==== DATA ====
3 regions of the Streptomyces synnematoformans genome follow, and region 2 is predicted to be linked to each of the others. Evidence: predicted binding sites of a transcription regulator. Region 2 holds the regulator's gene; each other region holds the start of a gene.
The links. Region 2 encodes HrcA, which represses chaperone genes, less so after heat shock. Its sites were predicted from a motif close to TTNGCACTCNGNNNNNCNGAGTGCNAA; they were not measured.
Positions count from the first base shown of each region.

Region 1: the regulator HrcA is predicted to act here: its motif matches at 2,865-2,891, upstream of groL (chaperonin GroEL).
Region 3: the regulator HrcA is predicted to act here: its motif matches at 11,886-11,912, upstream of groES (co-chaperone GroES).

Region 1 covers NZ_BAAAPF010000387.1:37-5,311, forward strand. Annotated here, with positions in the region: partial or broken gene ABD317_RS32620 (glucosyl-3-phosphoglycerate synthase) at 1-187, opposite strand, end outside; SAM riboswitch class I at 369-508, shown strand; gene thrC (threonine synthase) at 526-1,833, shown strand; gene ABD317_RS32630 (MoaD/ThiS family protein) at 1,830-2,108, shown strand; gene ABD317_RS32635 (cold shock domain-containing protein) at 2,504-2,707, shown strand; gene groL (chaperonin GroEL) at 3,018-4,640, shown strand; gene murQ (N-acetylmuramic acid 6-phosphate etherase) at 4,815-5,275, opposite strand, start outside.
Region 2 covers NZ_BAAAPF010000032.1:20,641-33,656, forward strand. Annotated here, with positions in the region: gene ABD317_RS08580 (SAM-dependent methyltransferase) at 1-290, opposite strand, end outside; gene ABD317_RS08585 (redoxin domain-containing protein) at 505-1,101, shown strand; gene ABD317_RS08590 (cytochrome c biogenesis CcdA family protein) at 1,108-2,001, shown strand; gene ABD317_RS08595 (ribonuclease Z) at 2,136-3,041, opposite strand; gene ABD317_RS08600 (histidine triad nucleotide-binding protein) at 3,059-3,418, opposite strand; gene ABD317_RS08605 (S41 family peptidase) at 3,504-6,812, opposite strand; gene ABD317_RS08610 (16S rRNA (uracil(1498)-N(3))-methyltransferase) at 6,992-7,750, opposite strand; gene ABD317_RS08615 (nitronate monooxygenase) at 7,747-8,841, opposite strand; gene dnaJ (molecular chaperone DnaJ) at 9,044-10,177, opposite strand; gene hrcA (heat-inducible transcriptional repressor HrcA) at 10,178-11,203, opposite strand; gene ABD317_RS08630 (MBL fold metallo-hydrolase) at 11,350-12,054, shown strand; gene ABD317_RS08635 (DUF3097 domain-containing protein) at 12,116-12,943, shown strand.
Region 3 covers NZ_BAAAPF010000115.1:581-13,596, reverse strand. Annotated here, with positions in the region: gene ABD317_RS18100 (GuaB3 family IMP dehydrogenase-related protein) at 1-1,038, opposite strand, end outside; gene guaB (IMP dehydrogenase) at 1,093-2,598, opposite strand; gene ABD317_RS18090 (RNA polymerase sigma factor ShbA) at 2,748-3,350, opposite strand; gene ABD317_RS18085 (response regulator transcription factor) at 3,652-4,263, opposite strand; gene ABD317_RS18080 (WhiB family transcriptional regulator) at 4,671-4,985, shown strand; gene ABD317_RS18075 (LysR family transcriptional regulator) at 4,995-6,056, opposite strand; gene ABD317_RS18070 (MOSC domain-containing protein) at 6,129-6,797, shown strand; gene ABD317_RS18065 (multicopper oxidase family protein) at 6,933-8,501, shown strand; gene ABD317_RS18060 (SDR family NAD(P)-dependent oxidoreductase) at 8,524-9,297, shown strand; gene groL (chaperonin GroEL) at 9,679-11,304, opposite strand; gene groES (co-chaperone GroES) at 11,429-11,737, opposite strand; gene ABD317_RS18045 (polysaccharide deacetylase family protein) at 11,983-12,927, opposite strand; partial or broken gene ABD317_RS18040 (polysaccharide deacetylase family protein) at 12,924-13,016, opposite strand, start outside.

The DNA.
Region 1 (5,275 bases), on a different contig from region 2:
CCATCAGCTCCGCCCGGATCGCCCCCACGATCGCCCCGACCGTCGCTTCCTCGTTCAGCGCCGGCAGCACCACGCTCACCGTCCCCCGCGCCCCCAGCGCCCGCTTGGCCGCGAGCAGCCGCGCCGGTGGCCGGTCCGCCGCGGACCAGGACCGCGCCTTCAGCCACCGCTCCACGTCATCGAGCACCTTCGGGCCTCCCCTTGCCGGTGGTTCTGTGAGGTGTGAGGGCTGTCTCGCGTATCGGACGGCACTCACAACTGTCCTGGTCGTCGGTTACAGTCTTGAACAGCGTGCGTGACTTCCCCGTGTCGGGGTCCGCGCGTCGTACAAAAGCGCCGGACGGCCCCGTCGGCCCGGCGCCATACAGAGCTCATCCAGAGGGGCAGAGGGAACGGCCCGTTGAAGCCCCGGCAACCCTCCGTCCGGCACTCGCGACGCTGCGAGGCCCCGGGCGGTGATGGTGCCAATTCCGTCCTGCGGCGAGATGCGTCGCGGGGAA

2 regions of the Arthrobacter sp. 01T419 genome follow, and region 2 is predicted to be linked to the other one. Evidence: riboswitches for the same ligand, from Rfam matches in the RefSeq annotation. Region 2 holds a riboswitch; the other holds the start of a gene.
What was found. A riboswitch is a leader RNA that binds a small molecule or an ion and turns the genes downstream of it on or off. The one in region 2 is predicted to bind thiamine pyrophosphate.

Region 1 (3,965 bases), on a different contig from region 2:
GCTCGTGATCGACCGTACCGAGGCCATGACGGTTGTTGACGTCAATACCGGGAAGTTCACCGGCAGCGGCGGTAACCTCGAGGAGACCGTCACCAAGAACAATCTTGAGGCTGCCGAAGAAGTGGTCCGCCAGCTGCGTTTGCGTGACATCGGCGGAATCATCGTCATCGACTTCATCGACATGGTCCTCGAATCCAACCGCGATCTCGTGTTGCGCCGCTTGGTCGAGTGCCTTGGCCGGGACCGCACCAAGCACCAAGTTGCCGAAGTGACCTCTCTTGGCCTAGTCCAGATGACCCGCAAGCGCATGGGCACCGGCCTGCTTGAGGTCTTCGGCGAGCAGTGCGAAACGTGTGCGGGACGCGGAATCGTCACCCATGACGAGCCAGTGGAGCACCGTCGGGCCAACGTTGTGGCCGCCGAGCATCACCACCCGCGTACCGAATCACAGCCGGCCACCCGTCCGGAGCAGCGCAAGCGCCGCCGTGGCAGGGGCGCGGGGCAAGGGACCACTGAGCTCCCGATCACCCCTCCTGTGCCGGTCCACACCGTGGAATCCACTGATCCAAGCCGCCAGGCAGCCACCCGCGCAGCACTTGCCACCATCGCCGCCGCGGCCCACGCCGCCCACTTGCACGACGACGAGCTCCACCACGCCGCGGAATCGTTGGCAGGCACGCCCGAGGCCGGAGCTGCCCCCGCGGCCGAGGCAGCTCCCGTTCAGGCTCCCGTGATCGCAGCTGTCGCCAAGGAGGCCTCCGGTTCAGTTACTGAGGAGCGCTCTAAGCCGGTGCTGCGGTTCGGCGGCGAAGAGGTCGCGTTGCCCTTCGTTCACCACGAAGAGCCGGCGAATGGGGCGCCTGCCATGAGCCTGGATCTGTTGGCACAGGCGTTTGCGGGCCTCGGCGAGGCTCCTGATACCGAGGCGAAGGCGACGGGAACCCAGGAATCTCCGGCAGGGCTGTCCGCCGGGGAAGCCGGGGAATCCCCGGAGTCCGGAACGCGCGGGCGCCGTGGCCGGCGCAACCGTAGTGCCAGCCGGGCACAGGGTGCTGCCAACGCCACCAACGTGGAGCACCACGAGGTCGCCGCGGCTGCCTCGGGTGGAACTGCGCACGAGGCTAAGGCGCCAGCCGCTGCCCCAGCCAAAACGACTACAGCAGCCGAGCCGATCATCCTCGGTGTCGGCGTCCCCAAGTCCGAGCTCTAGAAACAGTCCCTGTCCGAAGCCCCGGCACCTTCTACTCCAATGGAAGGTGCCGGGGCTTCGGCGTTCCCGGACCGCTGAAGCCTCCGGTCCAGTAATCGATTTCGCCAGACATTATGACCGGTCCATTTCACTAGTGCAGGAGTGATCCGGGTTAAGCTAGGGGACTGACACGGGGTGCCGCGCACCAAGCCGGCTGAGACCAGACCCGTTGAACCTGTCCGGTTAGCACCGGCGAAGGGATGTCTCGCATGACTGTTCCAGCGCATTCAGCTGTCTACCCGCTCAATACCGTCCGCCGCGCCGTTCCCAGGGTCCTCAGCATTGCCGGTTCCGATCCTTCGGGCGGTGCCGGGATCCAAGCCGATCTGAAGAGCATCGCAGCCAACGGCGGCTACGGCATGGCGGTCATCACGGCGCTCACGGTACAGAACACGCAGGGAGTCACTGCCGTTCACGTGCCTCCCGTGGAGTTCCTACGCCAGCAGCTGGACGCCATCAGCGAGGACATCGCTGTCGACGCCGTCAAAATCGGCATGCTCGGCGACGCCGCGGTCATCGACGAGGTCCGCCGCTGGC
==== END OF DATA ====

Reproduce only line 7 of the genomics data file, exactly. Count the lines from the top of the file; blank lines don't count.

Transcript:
Region 2 covers NZ_BAAAPF010000032.1:20,641-33,656, forward strand. Annotated here, with positions in the region: gene ABD317_RS08580 (SAM-dependent methyltransferase) at 1-290, opposite strand, end outside; gene ABD317_RS08585 (redoxin domain-containing protein) at 505-1,101, shown strand; gene ABD317_RS08590 (cytochrome c biogenesis CcdA family protein) at 1,108-2,001, shown strand; gene ABD317_RS08595 (ribonuclease Z) at 2,136-3,041, opposite strand; gene ABD317_RS08600 (histidine triad nucleotide-binding protein) at 3,059-3,418, opposite strand; gene ABD317_RS08605 (S41 family peptidase) at 3,504-6,812, opposite strand; gene ABD317_RS08610 (16S rRNA (uracil(1498)-N(3))-methyltransferase) at 6,992-7,750, opposite strand; gene ABD317_RS08615 (nitronate monooxygenase) at 7,747-8,841, opposite strand; gene dnaJ (molecular chaperone DnaJ) at 9,044-10,177, opposite strand; gene hrcA (heat-inducible transcriptional repressor HrcA) at 10,178-11,203, opposite strand; gene ABD317_RS08630 (MBL fold metallo-hydrolase) at 11,350-12,054, shown strand; gene ABD317_RS08635 (DUF3097 domain-containing protein) at 12,116-12,943, shown strand.